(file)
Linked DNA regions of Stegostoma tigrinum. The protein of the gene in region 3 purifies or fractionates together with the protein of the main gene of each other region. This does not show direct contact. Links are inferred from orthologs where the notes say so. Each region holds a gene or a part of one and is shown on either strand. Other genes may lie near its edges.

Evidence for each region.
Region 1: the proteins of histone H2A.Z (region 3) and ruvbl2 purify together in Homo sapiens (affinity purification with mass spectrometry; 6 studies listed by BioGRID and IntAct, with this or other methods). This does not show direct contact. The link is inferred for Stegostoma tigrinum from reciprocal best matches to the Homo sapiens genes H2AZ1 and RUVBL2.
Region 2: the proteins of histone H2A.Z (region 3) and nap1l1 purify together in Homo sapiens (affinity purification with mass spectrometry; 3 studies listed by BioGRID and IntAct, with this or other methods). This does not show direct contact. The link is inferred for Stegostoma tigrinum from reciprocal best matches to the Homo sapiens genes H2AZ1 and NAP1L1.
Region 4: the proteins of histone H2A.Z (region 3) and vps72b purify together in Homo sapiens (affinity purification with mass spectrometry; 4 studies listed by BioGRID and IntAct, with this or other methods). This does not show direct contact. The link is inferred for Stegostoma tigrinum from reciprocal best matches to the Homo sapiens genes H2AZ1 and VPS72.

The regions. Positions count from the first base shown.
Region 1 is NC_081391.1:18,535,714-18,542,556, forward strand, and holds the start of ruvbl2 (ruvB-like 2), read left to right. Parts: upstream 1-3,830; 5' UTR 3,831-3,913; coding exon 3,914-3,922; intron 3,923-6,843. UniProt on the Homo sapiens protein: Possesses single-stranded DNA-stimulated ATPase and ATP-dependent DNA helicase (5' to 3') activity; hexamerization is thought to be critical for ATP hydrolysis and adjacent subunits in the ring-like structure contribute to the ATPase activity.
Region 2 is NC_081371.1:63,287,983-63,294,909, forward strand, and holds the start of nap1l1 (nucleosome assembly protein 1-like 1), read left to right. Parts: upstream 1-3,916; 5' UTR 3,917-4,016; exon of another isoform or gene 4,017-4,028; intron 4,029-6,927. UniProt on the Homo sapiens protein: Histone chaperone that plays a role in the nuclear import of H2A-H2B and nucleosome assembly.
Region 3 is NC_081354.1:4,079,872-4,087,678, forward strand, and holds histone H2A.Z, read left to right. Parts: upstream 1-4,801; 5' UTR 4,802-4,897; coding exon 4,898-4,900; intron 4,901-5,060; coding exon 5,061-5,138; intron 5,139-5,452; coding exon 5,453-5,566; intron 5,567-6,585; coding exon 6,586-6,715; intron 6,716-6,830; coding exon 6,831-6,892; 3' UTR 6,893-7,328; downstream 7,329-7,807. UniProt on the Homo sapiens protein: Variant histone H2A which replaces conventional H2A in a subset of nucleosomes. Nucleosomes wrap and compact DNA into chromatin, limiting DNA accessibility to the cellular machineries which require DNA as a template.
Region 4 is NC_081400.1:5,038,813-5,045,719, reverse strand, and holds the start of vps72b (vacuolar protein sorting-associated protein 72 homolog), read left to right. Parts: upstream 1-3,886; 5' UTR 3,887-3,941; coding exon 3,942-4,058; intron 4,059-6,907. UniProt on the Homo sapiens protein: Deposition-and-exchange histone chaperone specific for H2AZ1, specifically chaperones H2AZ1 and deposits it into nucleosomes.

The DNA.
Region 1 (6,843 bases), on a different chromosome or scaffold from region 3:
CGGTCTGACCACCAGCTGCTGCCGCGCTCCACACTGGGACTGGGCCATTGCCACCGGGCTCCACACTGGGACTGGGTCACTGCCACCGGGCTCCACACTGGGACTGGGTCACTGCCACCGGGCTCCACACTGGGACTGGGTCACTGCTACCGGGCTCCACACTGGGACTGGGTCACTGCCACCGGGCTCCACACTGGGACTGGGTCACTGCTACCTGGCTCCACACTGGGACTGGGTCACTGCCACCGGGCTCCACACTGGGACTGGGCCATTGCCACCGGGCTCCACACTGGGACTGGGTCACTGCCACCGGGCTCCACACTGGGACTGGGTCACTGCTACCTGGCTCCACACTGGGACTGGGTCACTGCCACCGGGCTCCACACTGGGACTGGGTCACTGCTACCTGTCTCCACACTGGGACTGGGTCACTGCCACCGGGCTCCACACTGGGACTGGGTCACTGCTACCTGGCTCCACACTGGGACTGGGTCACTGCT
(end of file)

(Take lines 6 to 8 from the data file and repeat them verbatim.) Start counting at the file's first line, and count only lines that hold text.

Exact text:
The regions. Positions count from the first base shown.
Region 1 is NC_081391.1:18,535,714-18,542,556, forward strand, and holds the start of ruvbl2 (ruvB-like 2), read left to right. Parts: upstream 1-3,830; 5' UTR 3,831-3,913; coding exon 3,914-3,922; intron 3,923-6,843. UniProt on the Homo sapiens protein: Possesses single-stranded DNA-stimulated ATPase and ATP-dependent DNA helicase (5' to 3') activity; hexamerization is thought to be critical for ATP hydrolysis and adjacent subunits in the ring-like structure contribute to the ATPase activity.
Region 2 is NC_081371.1:63,287,983-63,294,909, forward strand, and holds the start of nap1l1 (nucleosome assembly protein 1-like 1), read left to right. Parts: upstream 1-3,916; 5' UTR 3,917-4,016; exon of another isoform or gene 4,017-4,028; intron 4,029-6,927. UniProt on the Homo sapiens protein: Histone chaperone that plays a role in the nuclear import of H2A-H2B and nucleosome assembly.